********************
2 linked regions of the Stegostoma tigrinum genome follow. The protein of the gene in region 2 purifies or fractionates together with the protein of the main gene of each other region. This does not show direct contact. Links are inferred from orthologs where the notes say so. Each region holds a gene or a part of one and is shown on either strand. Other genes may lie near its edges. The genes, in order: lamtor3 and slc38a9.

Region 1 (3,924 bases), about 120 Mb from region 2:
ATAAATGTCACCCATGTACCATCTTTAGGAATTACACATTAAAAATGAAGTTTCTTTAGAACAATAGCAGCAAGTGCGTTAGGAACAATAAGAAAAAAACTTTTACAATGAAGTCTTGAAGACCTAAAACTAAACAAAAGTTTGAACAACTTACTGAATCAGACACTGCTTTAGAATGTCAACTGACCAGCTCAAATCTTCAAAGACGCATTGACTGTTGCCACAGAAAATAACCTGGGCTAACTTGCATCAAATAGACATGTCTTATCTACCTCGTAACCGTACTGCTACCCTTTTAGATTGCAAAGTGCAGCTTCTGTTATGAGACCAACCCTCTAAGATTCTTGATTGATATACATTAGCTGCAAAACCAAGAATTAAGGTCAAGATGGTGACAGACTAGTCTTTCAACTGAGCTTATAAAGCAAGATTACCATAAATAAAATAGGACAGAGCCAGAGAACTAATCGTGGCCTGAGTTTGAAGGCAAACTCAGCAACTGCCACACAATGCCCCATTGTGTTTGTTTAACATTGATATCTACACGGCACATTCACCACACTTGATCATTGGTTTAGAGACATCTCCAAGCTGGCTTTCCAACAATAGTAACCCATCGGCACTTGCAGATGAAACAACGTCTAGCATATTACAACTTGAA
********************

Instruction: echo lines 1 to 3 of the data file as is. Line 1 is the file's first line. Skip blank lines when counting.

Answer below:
2 linked regions of the Stegostoma tigrinum genome follow. The protein of the gene in region 2 purifies or fractionates together with the protein of the main gene of each other region. This does not show direct contact. Links are inferred from orthologs where the notes say so. Each region holds a gene or a part of one and is shown on either strand. Other genes may lie near its edges. The genes, in order: lamtor3 and slc38a9.

Region 1 (3,924 bases), about 120 Mb from region 2:
ATAAATGTCACCCATGTACCATCTTTAGGAATTACACATTAAAAATGAAGTTTCTTTAGAACAATAGCAGCAAGTGCGTTAGGAACAATAAGAAAAAAACTTTTACAATGAAGTCTTGAAGACCTAAAACTAAACAAAAGTTTGAACAACTTACTGAATCAGACACTGCTTTAGAATGTCAACTGACCAGCTCAAATCTTCAAAGACGCATTGACTGTTGCCACAGAAAATAACCTGGGCTAACTTGCATCAAATAGACATGTCTTATCTACCTCGTAACCGTACTGCTACCCTTTTAGATTGCAAAGTGCAGCTTCTGTTATGAGACCAACCCTCTAAGATTCTTGATTGATATACATTAGCTGCAAAACCAAGAATTAAGGTCAAGATGGTGACAGACTAGTCTTTCAACTGAGCTTATAAAGCAAGATTACCATAAATAAAATAGGACAGAGCCAGAGAACTAATCGTGGCCTGAGTTTGAAGGCAAACTCAGCAACTGCCACACAATGCCCCATTGTGTTTGTTTAACATTGATATCTACACGGCACATTCACCACACTTGATCATTGGTTTAGAGACATCTCCAAGCTGGCTTTCCAACAATAGTAACCCATCGGCACTTGCAGATGAAACAACGTCTAGCATATTACAACTTGAA